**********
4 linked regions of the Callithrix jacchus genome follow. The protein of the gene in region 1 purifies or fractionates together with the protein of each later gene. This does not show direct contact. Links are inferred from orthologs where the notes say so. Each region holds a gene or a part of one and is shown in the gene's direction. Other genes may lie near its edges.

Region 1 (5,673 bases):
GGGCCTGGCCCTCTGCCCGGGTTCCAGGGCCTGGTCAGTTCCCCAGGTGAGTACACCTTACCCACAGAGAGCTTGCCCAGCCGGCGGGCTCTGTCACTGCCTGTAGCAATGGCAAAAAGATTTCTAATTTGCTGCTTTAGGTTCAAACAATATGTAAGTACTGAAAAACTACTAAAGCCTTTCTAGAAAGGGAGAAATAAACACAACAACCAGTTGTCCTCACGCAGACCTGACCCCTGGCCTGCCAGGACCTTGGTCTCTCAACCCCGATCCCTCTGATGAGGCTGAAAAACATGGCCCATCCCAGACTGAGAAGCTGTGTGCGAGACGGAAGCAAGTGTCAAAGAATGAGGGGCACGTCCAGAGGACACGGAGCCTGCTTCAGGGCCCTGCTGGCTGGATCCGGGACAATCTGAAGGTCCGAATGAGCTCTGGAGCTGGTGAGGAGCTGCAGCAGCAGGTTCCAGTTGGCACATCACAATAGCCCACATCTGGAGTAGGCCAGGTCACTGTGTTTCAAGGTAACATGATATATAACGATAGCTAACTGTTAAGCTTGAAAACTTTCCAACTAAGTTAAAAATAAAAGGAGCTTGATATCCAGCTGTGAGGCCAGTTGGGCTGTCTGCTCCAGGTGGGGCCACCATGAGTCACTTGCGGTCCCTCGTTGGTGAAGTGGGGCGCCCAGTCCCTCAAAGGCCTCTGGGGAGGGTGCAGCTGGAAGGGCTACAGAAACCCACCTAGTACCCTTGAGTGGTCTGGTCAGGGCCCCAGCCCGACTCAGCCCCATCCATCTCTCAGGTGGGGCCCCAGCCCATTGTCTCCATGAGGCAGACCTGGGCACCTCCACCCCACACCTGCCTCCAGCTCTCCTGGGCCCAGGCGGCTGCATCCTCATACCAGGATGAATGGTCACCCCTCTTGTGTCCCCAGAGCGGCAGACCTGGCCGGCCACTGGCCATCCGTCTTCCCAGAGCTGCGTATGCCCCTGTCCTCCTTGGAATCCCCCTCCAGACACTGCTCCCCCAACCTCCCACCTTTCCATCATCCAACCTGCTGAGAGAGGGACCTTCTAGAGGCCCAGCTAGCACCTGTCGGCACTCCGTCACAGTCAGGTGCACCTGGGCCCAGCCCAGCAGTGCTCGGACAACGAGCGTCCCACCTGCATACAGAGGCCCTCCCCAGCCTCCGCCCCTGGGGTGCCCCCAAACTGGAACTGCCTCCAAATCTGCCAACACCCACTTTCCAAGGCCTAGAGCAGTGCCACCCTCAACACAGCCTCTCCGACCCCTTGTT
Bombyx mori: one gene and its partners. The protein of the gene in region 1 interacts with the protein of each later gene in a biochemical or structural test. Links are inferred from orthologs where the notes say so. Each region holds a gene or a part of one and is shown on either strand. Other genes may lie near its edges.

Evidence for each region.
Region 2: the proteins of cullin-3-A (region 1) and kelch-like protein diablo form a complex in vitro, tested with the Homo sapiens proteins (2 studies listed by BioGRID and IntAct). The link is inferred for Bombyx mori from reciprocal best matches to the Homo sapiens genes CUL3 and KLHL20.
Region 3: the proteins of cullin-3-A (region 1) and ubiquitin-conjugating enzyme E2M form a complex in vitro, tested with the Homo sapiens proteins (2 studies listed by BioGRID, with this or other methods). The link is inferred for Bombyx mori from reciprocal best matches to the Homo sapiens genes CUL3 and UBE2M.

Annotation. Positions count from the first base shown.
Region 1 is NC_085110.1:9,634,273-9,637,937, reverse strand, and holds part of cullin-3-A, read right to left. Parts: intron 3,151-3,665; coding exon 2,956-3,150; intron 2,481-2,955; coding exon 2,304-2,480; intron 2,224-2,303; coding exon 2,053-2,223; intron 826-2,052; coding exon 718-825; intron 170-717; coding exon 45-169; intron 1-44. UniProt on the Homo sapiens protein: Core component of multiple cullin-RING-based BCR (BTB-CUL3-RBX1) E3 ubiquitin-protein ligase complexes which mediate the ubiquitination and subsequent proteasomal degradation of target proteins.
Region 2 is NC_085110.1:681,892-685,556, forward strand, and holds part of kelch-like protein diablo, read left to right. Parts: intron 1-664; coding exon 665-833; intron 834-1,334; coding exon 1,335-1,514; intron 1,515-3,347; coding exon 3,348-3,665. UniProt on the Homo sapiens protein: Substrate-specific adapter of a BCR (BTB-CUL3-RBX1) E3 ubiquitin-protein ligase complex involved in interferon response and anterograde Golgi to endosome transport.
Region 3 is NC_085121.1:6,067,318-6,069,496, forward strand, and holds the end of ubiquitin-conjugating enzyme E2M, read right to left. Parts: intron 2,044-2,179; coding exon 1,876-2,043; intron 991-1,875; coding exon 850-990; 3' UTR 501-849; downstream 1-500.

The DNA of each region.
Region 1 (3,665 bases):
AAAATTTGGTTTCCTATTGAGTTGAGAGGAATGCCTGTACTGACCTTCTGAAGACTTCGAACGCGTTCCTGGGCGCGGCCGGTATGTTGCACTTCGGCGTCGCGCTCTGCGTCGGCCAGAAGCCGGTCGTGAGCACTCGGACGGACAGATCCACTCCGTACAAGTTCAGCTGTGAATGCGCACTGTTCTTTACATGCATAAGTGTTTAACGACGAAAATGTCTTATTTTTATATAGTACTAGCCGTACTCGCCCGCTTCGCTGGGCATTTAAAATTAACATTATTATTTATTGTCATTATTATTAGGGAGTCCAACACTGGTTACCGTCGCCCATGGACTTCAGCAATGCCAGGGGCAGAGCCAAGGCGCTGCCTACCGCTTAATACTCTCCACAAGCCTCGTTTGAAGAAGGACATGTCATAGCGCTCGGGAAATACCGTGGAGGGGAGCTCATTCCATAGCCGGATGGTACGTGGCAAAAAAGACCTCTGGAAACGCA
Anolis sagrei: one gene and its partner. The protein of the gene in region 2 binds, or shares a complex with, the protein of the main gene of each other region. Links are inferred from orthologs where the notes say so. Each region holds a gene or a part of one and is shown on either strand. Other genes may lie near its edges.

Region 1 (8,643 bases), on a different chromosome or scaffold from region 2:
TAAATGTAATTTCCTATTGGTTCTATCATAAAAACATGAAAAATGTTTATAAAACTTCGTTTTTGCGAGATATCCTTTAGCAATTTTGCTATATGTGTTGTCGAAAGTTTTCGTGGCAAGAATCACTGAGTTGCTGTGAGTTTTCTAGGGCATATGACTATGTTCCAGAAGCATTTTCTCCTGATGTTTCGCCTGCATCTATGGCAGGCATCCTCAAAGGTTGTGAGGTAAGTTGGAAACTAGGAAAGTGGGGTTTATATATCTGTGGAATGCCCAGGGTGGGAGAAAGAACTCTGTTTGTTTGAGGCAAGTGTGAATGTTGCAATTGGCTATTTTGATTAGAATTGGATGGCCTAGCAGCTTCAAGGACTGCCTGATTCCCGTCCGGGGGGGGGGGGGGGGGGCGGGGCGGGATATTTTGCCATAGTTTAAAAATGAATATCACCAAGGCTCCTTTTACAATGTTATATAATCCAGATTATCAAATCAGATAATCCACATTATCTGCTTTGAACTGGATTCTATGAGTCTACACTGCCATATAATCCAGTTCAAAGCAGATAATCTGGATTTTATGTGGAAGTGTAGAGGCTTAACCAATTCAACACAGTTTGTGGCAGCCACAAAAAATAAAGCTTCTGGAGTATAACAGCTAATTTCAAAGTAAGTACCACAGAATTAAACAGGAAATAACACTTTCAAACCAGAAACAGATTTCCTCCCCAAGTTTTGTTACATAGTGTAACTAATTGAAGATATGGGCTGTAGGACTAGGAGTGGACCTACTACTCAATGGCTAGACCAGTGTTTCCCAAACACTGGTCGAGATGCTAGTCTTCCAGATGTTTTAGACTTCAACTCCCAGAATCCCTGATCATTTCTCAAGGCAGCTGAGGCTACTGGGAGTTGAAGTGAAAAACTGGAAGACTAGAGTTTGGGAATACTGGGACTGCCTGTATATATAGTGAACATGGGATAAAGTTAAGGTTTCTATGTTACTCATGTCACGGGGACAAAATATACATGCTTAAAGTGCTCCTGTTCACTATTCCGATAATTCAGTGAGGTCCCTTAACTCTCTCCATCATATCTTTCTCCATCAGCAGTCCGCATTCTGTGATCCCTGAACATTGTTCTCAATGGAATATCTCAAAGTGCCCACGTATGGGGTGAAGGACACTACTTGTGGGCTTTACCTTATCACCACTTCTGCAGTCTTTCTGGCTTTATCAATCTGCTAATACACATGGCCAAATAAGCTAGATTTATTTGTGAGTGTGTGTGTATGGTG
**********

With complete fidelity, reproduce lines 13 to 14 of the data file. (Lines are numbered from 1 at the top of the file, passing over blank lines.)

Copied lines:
Region 1 (3,665 bases):
AAAATTTGGTTTCCTATTGAGTTGAGAGGAATGCCTGTACTGACCTTCTGAAGACTTCGAACGCGTTCCTGGGCGCGGCCGGTATGTTGCACTTCGGCGTCGCGCTCTGCGTCGGCCAGAAGCCGGTCGTGAGCACTCGGACGGACAGATCCACTCCGTACAAGTTCAGCTGTGAATGCGCACTGTTCTTTACATGCATAAGTGTTTAACGACGAAAATGTCTTATTTTTATATAGTACTAGCCGTACTCGCCCGCTTCGCTGGGCATTTAAAATTAACATTATTATTTATTGTCATTATTATTAGGGAGTCCAACACTGGTTACCGTCGCCCATGGACTTCAGCAATGCCAGGGGCAGAGCCAAGGCGCTGCCTACCGCTTAATACTCTCCACAAGCCTCGTTTGAAGAAGGACATGTCATAGCGCTCGGGAAATACCGTGGAGGGGAGCTCATTCCATAGCCGGATGGTACGTGGCAAAAAAGACCTCTGGAAACGCA